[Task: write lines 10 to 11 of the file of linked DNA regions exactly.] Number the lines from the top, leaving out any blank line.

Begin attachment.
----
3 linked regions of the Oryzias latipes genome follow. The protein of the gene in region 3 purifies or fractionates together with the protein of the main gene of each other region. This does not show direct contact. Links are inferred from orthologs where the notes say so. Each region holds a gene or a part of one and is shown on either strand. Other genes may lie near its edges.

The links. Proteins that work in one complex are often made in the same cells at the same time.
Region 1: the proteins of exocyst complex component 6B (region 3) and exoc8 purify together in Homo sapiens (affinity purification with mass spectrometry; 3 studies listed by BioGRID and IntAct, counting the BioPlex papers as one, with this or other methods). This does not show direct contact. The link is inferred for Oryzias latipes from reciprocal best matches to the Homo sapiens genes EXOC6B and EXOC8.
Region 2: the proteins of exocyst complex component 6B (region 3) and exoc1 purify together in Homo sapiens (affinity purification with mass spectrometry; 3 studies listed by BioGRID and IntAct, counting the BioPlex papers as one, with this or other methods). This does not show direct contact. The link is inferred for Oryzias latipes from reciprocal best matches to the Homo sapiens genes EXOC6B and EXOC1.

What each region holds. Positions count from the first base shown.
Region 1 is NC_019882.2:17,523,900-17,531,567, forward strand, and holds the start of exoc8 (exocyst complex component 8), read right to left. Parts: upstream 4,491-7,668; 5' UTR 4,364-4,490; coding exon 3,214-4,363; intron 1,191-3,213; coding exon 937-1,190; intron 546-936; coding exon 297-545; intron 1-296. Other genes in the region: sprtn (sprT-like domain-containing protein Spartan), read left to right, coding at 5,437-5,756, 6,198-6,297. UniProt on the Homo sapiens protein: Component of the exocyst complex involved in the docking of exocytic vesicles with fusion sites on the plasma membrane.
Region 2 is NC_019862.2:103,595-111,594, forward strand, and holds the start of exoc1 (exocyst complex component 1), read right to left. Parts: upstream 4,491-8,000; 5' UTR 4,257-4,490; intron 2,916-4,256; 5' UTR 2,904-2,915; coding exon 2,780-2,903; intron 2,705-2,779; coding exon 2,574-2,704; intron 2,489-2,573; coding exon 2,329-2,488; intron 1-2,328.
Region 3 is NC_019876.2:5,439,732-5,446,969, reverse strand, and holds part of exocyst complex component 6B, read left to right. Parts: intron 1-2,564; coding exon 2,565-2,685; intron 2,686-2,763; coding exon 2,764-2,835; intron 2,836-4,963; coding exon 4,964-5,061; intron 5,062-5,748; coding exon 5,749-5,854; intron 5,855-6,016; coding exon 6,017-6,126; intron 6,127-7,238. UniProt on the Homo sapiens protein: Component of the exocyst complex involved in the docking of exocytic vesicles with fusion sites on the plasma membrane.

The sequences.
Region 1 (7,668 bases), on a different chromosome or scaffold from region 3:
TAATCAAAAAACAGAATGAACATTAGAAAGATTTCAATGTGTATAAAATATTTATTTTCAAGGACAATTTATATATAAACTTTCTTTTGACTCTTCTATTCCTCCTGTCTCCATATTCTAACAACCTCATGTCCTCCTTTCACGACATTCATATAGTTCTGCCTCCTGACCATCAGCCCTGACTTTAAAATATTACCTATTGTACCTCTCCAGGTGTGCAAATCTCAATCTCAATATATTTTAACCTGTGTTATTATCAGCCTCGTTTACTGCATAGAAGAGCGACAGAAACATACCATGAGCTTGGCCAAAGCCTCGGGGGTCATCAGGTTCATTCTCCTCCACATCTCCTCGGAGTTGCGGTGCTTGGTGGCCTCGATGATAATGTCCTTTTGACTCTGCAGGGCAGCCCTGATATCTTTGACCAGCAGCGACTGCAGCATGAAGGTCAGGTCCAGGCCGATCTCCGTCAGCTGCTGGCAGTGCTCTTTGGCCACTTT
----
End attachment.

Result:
Region 1 (7,668 bases), on a different chromosome or scaffold from region 3:
TAATCAAAAAACAGAATGAACATTAGAAAGATTTCAATGTGTATAAAATATTTATTTTCAAGGACAATTTATATATAAACTTTCTTTTGACTCTTCTATTCCTCCTGTCTCCATATTCTAACAACCTCATGTCCTCCTTTCACGACATTCATATAGTTCTGCCTCCTGACCATCAGCCCTGACTTTAAAATATTACCTATTGTACCTCTCCAGGTGTGCAAATCTCAATCTCAATATATTTTAACCTGTGTTATTATCAGCCTCGTTTACTGCATAGAAGAGCGACAGAAACATACCATGAGCTTGGCCAAAGCCTCGGGGGTCATCAGGTTCATTCTCCTCCACATCTCCTCGGAGTTGCGGTGCTTGGTGGCCTCGATGATAATGTCCTTTTGACTCTGCAGGGCAGCCCTGATATCTTTGACCAGCAGCGACTGCAGCATGAAGGTCAGGTCCAGGCCGATCTCCGTCAGCTGCTGGCAGTGCTCTTTGGCCACTTT